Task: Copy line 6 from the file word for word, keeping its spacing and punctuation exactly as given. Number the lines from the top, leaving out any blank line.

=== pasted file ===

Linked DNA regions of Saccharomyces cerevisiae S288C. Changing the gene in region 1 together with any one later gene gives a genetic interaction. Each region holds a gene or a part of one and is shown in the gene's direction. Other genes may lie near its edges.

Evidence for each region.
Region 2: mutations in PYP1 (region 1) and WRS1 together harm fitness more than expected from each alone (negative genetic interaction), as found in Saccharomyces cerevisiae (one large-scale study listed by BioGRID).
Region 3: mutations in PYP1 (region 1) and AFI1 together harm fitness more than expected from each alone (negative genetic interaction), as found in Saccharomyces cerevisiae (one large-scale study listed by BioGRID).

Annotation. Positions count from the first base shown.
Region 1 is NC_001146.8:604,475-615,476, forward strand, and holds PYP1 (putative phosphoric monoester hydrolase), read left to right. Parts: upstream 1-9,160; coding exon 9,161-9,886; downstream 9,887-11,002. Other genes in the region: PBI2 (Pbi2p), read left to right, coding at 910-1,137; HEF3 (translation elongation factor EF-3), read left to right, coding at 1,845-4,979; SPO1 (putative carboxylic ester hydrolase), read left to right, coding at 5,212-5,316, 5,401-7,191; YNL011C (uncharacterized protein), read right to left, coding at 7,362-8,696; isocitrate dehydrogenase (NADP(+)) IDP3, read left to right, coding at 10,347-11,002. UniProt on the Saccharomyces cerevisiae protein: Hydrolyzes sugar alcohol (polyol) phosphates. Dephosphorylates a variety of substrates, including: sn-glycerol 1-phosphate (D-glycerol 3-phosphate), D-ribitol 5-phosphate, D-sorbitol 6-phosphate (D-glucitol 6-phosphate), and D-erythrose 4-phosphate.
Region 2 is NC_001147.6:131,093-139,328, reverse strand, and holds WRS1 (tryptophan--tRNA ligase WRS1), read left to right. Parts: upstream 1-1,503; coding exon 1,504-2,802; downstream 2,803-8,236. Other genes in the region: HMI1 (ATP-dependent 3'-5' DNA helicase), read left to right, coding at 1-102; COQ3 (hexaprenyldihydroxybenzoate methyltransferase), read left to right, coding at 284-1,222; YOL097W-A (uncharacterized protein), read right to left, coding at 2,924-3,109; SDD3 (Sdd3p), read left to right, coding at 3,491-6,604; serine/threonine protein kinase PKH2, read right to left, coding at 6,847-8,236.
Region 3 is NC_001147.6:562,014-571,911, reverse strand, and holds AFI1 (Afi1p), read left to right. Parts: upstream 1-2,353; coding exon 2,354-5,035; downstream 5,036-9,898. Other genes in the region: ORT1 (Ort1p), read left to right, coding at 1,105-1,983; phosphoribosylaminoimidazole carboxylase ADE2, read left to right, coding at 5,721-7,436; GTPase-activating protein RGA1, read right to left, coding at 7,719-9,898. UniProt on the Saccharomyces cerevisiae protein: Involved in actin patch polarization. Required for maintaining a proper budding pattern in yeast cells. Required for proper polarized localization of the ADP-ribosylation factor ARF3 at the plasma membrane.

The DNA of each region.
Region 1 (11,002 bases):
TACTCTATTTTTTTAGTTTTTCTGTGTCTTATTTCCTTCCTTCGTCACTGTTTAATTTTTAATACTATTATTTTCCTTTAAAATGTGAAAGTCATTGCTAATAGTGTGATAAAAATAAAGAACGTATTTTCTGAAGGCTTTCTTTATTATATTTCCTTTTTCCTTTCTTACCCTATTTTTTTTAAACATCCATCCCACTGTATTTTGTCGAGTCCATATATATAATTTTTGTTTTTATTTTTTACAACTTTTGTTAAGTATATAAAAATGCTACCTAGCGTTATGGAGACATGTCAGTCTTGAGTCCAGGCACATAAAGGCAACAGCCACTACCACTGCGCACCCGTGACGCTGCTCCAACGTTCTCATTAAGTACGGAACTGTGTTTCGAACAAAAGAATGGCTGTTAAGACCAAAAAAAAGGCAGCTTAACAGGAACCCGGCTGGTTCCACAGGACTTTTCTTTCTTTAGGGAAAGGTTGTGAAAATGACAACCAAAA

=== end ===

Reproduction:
Region 1 is NC_001146.8:604,475-615,476, forward strand, and holds PYP1 (putative phosphoric monoester hydrolase), read left to right. Parts: upstream 1-9,160; coding exon 9,161-9,886; downstream 9,887-11,002. Other genes in the region: PBI2 (Pbi2p), read left to right, coding at 910-1,137; HEF3 (translation elongation factor EF-3), read left to right, coding at 1,845-4,979; SPO1 (putative carboxylic ester hydrolase), read left to right, coding at 5,212-5,316, 5,401-7,191; YNL011C (uncharacterized protein), read right to left, coding at 7,362-8,696; isocitrate dehydrogenase (NADP(+)) IDP3, read left to right, coding at 10,347-11,002. UniProt on the Saccharomyces cerevisiae protein: Hydrolyzes sugar alcohol (polyol) phosphates. Dephosphorylates a variety of substrates, including: sn-glycerol 1-phosphate (D-glycerol 3-phosphate), D-ribitol 5-phosphate, D-sorbitol 6-phosphate (D-glucitol 6-phosphate), and D-erythrose 4-phosphate.